Modern DSLRs feature complex electronics as well as traditional precision engineering

'There are some tools and pieces of equipment that are too expensive for us to buy, or that we wouldn't use often enough to make it economic, and in those cases we send the cameras back to the factory. But this move means even small things will have to go back to the factory,' says the independent business.

Dentry points out that independent service shops can apply to join the 20 centers authorized to repair its DSLRs in the US, and says they can contact their local Nikon rep or the Nikon Inc. repair department for an application and Nikon tool requirement list and training information.

But the cost of becoming a Nikon authorized service center is prohibitive, the independent service center claims: 'There's an item on that list that costs $32,000. Overall you need to buy equipment costing over $160,000 and you sign a contract agreeing they could cut you out tomorrow. The cost of equipment, that only works with their products, is more than the cost of what every other manufacturer requires, put together.'

'We have a relationship with all the manufacturers - if it requires a specialist piece of equipment for the work, we send it back.'

'Independent servicing allows quicker repairs'

'It's odd to be someone's customer for 40 or 50 years and then be told 'we don't want your money anymore. The majority of businesses like ours are family owned. This takes business out of the local economy.' Ultimately, though, the option of turning to independent servicing is in the customers' interest, he says: 'Independent servicing allows small repairs to be done quickly'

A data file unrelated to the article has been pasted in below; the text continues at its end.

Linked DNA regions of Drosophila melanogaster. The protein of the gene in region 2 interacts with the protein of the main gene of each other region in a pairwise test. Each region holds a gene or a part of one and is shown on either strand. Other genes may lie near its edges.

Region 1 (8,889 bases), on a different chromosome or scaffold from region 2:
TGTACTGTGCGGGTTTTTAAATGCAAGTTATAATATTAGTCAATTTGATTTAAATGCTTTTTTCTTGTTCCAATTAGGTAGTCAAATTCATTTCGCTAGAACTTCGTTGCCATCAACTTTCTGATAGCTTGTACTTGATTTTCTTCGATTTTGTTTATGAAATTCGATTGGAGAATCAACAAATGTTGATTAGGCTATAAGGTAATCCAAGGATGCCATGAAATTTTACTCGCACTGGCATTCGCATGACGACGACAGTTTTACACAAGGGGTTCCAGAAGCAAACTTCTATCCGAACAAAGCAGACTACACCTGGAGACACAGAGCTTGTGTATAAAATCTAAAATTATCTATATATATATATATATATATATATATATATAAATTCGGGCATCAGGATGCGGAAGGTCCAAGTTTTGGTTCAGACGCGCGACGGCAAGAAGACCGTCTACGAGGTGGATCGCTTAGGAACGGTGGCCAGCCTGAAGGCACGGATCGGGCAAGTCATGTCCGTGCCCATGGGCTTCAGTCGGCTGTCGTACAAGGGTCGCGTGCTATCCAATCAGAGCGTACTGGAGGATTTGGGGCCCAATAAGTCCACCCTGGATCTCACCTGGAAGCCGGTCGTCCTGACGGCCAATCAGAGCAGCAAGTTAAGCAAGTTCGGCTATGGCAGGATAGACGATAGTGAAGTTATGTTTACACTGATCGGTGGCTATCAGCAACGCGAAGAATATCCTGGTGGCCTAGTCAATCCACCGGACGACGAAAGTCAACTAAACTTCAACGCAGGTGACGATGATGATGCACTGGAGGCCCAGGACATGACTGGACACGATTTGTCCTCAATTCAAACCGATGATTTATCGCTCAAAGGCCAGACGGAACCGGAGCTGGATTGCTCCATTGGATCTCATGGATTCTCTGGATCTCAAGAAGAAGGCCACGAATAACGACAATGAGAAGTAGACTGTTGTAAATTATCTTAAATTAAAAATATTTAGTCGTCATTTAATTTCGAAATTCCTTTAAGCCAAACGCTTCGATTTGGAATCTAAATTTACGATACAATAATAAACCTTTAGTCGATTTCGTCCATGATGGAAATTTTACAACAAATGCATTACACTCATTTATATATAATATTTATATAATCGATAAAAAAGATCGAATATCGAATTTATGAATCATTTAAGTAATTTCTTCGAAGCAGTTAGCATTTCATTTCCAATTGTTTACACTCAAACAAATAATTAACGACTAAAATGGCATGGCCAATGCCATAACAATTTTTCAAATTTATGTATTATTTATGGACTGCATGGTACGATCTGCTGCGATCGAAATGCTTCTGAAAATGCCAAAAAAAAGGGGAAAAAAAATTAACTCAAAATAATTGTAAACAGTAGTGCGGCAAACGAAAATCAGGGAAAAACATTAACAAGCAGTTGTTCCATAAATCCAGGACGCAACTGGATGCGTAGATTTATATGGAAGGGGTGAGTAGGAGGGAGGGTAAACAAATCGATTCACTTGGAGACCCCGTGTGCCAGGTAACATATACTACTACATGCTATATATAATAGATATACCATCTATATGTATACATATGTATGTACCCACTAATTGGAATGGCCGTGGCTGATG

'We're not sure what happens next - we haven't yet heard officially it they're completely cutting us out or if they'll allow their service centers to re-sell parts, or if some people will self-import components. We won't go down that route but I'm sure some will.'

Comments

Total comments: 302
1234
munro harrap
By munro harrap (Mar 13, 2012)

I am all in favour, because already when cameras go for servicing they get outsourced to just about anyone, and I have had problems,with manufacturers not repairing or servicing the equipment themselves but getting retailers to send them to an "authorized" repairer.

They may be authorized, but in my own experience you only get a proper service/repair IF you can persuade the retailer or Nikon or whoever to do it for you themselves.

And manufacturers should all repair EVERYTHING they have made themselves. Its no good saying, sorry, we dont do D1s any more or F100s or F4s any more, and that lens, you know the 55mm macro with the oil WE put on the aperture blades, well, we don't do those either- that is not only not good enough, it is just unprofessional and really bad business.

So, yes, do it, but DO IT ALL!

1 upvote
itsastickup
By itsastickup (Mar 13, 2012)

"And manufacturers should all repair EVERYTHING they have made themselves. Its no good saying, sorry, we dont do D1s any more or F100s or F4s any more, and that lens, you know the 55mm macro with the oil WE put on the aperture blades, well, we don't do those either- that is not only not good enough, it is just unprofessional and really bad business."